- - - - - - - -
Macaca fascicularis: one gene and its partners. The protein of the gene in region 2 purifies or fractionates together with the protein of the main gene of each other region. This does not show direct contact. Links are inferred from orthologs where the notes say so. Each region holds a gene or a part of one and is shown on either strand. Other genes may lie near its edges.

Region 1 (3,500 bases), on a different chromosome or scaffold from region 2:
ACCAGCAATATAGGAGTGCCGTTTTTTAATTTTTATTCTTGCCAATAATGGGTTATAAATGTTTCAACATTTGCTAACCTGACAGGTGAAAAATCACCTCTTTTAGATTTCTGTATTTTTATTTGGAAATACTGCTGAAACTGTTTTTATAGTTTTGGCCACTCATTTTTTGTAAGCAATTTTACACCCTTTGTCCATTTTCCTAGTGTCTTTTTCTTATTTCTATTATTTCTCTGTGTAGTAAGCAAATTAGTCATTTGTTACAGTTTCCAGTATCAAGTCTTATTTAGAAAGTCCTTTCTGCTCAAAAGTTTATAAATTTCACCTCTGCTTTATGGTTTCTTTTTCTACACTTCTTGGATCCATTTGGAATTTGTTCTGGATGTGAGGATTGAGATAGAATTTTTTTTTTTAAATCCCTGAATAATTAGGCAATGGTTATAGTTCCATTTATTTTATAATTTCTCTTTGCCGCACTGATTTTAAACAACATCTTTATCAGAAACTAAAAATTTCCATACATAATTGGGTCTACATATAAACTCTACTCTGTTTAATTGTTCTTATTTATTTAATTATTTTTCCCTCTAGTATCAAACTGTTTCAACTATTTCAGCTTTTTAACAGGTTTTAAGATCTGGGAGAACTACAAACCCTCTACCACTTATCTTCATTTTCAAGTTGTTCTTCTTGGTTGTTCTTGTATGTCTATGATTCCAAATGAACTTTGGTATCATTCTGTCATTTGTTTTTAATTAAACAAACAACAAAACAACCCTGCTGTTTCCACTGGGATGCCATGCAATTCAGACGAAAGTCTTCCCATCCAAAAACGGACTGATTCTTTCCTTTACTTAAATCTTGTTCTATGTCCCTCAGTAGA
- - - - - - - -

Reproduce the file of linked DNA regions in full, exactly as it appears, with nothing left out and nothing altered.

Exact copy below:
Macaca fascicularis: one gene and its partners. The protein of the gene in region 2 purifies or fractionates together with the protein of the main gene of each other region. This does not show direct contact. Links are inferred from orthologs where the notes say so. Each region holds a gene or a part of one and is shown on either strand. Other genes may lie near its edges.

Region 1 (3,500 bases), on a different chromosome or scaffold from region 2:
ACCAGCAATATAGGAGTGCCGTTTTTTAATTTTTATTCTTGCCAATAATGGGTTATAAATGTTTCAACATTTGCTAACCTGACAGGTGAAAAATCACCTCTTTTAGATTTCTGTATTTTTATTTGGAAATACTGCTGAAACTGTTTTTATAGTTTTGGCCACTCATTTTTTGTAAGCAATTTTACACCCTTTGTCCATTTTCCTAGTGTCTTTTTCTTATTTCTATTATTTCTCTGTGTAGTAAGCAAATTAGTCATTTGTTACAGTTTCCAGTATCAAGTCTTATTTAGAAAGTCCTTTCTGCTCAAAAGTTTATAAATTTCACCTCTGCTTTATGGTTTCTTTTTCTACACTTCTTGGATCCATTTGGAATTTGTTCTGGATGTGAGGATTGAGATAGAATTTTTTTTTTTAAATCCCTGAATAATTAGGCAATGGTTATAGTTCCATTTATTTTATAATTTCTCTTTGCCGCACTGATTTTAAACAACATCTTTATCAGAAACTAAAAATTTCCATACATAATTGGGTCTACATATAAACTCTACTCTGTTTAATTGTTCTTATTTATTTAATTATTTTTCCCTCTAGTATCAAACTGTTTCAACTATTTCAGCTTTTTAACAGGTTTTAAGATCTGGGAGAACTACAAACCCTCTACCACTTATCTTCATTTTCAAGTTGTTCTTCTTGGTTGTTCTTGTATGTCTATGATTCCAAATGAACTTTGGTATCATTCTGTCATTTGTTTTTAATTAAACAAACAACAAAACAACCCTGCTGTTTCCACTGGGATGCCATGCAATTCAGACGAAAGTCTTCCCATCCAAAAACGGACTGATTCTTTCCTTTACTTAAATCTTGTTCTATGTCCCTCAGTAGA